Vadacurry visitor review

Vadacurry visitor review

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A medical representative (Jai) stumbles on a drug racket and tries to wriggle out of it—this is the kernel of Vadacurry, directed by Saravana Rajan (has worked with Venkat Prabhu in the past). This kernel, just like the eponymous Vadacurry, is unrecognisably spiced by a bunch of other things: a romantic track that includes a paragraph of sketchy dialogue on sexual abuse, an iPhone fixation that never really rings true, a climax lifted straight out of a 90s movie where the comedian provides comic relief through his antics, and songs (Vivek Shiva-Mervin Solomon) that are interesting set pieces but do nothing for the film (especially the one that takes place inside an iPhone).

Jai is a medical representative with a cellphone that embarrasses him. His friends (headed by RJ Balaji) believe that only someone with an expensive cellphone (an iPhone at least) can hope to find love; they herd him out to a store and buy him a Korean cellphone that fits right his budget. This launches Jai into a song, which is actually a dream in which he is surrounded by women like Sunny Leone lusting after him. This song is notable for its lyrics whose chameleonic aspects I struggle to express in words: one that immediately comes to mind is— exploitative. This phone has only one volume setting: ridiculously loud; and, it doesn’t have a silent mode. This leads to several comic situations. In any case, the first half is intended to be an exposition on the principles of vaudeville. In this period, over a sum total of about 15 well-spaced out minutes, a slender plot is developed. Jai pinches an iPhone. He ultimately feels guilty after he hears his MGR-worshipping brother ruminate on how stealing and begging are the two cardinal sins. So, he tries to return it. This gets him tangled up in a drug racket. At this point, the film actually begins for those who did not come exclusively for Sunny Leone and RJ Balaji’s wisecracks. The rest of the film is about how he deals with the situation and who really heads the racket.

Post-interval, the film functions as a comedy thriller that uses dub-step music to compensate for the lack of a taut plot. Rajan’s mentor Venkat Prabhu (who, incidentally, plays Jai’s manager in the film) made engaging and funny thrillers; but because it derived from the characters’ personalities, the comedy never got in the way of storytelling: regular reactions of regular people were funny in a thriller. Vadacurry is confused about whether it wants to be a comedy or a thriller. It ends up riding primarily on RJ Balaji’s puns and first-syllable replacement comedy (most which are quite ordinary—Aamavaavadhu nomavaavadhu). His gags, especially when he is held captive by the villain, are priceless.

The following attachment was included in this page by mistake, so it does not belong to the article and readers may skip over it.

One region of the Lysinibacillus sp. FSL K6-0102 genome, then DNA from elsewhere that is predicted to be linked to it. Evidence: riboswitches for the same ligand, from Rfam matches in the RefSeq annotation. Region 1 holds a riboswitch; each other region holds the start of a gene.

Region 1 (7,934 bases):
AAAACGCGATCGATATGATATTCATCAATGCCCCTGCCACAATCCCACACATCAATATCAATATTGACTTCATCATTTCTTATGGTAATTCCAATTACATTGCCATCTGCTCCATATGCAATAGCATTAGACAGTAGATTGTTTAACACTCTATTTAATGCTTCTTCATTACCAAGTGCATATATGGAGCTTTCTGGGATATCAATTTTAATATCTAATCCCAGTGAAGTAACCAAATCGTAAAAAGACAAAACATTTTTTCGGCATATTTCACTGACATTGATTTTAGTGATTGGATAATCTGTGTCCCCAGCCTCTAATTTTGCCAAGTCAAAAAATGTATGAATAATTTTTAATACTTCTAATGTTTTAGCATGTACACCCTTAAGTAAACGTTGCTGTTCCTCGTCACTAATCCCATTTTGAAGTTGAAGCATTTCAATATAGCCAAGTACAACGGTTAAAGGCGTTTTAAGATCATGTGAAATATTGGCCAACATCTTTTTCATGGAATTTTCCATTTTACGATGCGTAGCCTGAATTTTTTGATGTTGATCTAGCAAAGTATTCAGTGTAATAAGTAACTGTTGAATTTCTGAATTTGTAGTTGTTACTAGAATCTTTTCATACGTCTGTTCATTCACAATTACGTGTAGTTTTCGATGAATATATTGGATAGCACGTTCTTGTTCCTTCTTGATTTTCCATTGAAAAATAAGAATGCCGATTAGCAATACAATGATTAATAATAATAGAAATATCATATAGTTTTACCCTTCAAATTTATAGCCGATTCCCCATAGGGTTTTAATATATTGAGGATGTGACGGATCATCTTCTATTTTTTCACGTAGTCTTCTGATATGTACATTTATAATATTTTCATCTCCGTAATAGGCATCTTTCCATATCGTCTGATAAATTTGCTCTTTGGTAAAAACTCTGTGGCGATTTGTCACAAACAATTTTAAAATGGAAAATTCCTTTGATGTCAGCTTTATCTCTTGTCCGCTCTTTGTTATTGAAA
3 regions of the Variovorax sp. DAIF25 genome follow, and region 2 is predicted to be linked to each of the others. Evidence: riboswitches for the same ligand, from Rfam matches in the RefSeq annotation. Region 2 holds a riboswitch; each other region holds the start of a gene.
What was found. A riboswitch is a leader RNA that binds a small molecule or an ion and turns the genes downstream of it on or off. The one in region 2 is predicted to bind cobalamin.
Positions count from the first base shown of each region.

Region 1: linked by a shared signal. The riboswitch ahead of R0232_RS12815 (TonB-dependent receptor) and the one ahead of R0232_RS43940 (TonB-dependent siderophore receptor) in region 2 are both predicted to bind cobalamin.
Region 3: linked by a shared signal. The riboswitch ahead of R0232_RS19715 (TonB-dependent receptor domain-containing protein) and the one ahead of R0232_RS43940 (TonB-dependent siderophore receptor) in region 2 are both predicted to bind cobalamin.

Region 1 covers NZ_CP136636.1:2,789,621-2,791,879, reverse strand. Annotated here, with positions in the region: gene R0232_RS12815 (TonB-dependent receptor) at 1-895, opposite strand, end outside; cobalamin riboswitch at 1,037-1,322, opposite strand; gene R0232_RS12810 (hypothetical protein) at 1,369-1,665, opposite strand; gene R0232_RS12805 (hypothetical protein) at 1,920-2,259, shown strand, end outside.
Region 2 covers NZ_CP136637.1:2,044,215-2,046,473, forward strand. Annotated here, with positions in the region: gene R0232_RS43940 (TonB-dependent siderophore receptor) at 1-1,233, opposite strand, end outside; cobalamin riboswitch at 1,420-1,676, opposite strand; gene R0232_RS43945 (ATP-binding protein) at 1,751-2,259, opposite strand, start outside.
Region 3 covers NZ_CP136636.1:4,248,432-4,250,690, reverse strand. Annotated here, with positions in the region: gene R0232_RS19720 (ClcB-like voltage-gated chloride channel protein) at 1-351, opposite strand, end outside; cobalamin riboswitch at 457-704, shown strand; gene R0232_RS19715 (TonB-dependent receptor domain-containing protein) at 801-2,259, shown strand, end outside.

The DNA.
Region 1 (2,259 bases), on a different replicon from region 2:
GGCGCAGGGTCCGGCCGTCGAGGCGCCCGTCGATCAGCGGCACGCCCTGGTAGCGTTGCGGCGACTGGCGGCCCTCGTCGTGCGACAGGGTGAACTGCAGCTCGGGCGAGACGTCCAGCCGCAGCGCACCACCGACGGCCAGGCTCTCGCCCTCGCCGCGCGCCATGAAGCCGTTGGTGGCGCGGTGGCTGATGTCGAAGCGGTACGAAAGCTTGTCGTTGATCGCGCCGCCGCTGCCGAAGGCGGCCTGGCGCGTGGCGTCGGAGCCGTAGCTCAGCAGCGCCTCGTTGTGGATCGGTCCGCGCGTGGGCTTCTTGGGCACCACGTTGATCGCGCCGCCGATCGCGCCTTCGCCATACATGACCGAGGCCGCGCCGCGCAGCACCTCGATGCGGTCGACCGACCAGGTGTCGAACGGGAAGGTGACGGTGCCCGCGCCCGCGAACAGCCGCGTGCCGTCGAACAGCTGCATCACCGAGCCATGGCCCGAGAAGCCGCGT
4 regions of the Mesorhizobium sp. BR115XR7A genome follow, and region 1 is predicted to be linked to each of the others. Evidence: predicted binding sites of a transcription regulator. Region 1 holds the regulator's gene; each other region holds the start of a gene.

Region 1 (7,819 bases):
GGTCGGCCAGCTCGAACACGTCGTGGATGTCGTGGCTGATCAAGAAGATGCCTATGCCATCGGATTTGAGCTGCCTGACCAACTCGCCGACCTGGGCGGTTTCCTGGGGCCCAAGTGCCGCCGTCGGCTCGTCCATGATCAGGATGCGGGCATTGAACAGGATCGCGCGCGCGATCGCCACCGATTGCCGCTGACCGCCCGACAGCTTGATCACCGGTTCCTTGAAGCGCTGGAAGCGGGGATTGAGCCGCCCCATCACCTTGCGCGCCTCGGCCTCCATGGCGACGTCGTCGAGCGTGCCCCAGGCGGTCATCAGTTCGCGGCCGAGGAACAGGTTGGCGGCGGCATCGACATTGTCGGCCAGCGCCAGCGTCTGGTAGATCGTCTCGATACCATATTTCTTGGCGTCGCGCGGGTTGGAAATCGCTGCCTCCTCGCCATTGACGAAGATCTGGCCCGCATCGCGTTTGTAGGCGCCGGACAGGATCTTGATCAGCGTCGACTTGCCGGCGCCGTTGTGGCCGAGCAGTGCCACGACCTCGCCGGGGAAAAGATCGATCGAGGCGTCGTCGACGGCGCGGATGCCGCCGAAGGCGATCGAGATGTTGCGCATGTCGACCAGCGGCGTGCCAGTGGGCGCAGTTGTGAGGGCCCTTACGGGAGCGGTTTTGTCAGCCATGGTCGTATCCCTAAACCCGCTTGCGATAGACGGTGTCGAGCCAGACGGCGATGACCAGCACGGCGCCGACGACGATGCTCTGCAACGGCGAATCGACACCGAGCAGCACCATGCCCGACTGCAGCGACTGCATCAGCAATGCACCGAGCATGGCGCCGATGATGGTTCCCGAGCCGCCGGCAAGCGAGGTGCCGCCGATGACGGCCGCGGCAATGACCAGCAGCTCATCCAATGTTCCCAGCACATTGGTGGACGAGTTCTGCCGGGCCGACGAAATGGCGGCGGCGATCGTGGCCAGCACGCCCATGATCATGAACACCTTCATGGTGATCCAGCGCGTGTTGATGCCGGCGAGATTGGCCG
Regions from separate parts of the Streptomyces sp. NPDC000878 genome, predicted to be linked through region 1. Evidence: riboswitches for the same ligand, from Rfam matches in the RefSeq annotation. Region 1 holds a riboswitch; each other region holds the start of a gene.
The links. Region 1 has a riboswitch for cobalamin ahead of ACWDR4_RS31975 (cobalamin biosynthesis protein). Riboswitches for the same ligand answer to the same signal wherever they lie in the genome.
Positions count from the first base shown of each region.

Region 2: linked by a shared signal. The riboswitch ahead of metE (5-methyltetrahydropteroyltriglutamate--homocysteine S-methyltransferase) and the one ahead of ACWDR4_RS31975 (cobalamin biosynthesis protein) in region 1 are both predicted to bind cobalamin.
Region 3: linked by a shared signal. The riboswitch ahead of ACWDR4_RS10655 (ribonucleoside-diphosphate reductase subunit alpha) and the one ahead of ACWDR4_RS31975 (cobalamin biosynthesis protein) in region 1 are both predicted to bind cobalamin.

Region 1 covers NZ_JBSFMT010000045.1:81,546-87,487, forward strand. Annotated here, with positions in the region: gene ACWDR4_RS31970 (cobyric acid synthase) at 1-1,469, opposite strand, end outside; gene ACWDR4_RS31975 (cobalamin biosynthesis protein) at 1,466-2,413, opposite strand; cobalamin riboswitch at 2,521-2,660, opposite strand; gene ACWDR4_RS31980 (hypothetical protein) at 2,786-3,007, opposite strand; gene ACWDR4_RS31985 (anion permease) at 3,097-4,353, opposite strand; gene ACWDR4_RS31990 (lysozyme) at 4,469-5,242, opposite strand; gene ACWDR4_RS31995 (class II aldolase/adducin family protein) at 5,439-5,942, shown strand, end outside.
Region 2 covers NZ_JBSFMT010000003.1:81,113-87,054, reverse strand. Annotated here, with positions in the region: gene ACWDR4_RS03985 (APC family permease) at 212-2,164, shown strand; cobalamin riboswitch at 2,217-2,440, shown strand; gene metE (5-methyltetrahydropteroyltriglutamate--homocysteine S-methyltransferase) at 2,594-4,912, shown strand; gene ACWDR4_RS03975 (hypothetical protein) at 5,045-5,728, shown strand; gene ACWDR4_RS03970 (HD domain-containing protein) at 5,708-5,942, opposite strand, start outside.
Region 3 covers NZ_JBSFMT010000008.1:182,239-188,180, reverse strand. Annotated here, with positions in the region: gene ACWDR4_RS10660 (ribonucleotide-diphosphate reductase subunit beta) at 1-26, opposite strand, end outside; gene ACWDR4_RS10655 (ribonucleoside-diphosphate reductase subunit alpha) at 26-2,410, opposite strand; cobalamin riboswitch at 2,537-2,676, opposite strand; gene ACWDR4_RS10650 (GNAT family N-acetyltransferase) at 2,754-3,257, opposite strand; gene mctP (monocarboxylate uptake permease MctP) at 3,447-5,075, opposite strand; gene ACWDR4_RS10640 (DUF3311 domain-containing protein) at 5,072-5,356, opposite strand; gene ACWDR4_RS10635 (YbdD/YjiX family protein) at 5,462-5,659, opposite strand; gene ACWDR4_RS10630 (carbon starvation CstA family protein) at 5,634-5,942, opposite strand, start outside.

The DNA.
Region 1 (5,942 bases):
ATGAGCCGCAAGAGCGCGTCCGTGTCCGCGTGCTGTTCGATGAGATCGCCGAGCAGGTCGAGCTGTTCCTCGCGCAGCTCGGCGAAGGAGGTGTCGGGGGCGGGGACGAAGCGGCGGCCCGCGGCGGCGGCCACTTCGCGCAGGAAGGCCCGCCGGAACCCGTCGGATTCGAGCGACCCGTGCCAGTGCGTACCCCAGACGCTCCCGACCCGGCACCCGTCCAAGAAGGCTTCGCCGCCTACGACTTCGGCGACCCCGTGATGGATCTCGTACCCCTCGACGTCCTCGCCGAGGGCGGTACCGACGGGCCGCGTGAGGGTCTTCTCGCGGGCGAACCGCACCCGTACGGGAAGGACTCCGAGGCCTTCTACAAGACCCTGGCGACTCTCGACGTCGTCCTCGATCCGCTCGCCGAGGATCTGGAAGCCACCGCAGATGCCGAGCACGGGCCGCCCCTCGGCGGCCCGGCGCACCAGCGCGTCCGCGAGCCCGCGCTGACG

Jai, who plays the endearing young man in the first half, spills the same mood over into the second and decimates a lot of dramatic potential. He is definitely not helped by a script that wants him to do an edgy scene, then a funny scene, then a sort of a romantic scene, without any real logic—and then make it work. Jai’s love interest (played by Swati Reddy) is perfunctory; they are a match made in heaven: post-climax, she gifts him an iPhone (vide iPhone fixation above).

Right near the beginning, RJ Balaji’s breaks through the fourth wall and declares that though his character is called Vadacurry, this fact has nothing to do with the name of the film. So, the title must metaphorically refer to the film itself.

Recipe for Vadacurry:

One thriller plot is taken. It is then mixed with topical comedy about what girls want from guys (hint: iPhones). This is sautéed for thirty minutes. This mishmash is then marinated in a concoction of one-liners, puns, witticisms (add to taste), one spoon MGR sentiment, a huge dollop of Sunny Leone (for spice) and finally, one-thousandth of a teaspoon of what passes for feminism in Tamil films (compensates for the spice and helps digestion). This potpourri is then heated on slow flame until a fruity odor—that masks the aroma of the thriller—is detected: Vadacurry is ready. (Serves any number of people who are looking to pass the time for two hours.)

Ashutosh Mohan

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